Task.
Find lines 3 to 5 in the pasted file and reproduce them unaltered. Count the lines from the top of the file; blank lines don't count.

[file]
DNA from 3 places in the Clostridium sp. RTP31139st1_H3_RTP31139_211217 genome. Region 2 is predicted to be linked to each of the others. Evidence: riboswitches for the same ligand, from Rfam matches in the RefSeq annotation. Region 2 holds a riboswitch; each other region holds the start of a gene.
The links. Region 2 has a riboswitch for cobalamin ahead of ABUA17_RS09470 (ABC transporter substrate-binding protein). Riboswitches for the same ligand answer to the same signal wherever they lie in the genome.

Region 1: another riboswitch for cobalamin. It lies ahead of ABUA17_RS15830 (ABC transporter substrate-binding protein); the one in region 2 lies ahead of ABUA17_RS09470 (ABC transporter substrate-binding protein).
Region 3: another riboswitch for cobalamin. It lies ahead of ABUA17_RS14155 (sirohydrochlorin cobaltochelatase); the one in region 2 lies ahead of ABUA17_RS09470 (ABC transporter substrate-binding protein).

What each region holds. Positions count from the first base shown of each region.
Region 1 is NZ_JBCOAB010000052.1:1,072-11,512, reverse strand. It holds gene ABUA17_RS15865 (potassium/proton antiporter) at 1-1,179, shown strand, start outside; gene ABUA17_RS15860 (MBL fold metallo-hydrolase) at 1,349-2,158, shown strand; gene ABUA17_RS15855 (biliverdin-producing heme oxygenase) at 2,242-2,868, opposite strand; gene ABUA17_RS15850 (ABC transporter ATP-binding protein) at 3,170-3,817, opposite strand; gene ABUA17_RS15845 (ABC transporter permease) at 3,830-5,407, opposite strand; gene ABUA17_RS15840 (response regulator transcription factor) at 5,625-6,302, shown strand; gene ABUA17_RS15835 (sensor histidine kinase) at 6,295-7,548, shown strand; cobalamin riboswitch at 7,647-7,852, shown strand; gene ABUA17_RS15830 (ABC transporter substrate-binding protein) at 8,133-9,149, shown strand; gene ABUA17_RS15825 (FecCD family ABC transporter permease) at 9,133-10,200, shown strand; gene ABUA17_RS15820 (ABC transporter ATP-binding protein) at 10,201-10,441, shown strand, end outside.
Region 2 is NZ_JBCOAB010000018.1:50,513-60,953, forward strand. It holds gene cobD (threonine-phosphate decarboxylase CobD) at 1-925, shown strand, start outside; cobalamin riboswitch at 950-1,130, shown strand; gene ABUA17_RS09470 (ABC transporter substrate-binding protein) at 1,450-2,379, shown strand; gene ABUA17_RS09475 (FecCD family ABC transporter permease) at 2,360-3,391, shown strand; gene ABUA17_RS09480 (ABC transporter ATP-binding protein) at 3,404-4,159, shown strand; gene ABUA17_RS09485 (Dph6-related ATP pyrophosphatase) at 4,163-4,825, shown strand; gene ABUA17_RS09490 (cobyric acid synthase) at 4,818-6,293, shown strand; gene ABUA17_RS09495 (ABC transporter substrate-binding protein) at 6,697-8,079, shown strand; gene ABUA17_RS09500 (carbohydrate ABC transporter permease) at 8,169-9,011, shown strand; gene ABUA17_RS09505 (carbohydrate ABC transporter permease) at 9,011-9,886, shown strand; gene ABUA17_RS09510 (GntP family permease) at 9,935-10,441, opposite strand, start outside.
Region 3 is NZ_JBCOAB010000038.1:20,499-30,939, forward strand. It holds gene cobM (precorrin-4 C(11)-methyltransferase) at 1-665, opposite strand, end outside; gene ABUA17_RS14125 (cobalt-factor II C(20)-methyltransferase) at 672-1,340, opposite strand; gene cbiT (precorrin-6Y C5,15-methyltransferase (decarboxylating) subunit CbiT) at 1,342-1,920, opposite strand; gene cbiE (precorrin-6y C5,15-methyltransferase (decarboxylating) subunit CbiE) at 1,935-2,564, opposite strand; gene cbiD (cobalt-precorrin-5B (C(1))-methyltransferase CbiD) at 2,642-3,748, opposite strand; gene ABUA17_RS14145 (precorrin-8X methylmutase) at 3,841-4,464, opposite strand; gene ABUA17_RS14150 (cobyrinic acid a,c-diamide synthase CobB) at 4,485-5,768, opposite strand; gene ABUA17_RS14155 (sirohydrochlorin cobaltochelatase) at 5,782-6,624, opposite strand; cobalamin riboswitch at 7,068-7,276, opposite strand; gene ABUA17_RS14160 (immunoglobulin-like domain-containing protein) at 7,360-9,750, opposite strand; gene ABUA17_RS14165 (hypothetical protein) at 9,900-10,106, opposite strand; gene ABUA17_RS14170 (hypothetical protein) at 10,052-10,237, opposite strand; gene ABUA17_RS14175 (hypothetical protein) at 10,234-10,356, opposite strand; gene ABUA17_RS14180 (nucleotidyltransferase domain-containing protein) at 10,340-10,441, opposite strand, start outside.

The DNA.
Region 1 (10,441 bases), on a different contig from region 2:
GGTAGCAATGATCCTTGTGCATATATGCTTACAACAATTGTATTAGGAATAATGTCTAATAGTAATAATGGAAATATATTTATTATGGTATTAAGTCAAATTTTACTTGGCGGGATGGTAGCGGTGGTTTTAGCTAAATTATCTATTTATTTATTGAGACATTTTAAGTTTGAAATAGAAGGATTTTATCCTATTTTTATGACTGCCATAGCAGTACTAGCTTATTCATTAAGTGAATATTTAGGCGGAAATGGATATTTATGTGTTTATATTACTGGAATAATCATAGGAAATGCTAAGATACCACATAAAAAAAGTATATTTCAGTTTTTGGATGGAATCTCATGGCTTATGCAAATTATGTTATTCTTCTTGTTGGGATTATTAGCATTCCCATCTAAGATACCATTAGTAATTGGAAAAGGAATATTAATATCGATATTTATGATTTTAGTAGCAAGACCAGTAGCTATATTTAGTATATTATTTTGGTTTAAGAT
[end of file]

Region 1: another riboswitch for cobalamin. It lies ahead of ABUA17_RS15830 (ABC transporter substrate-binding protein); the one in region 2 lies ahead of ABUA17_RS09470 (ABC transporter substrate-binding protein).
Region 3: another riboswitch for cobalamin. It lies ahead of ABUA17_RS14155 (sirohydrochlorin cobaltochelatase); the one in region 2 lies ahead of ABUA17_RS09470 (ABC transporter substrate-binding protein).

What each region holds. Positions count from the first base shown of each region.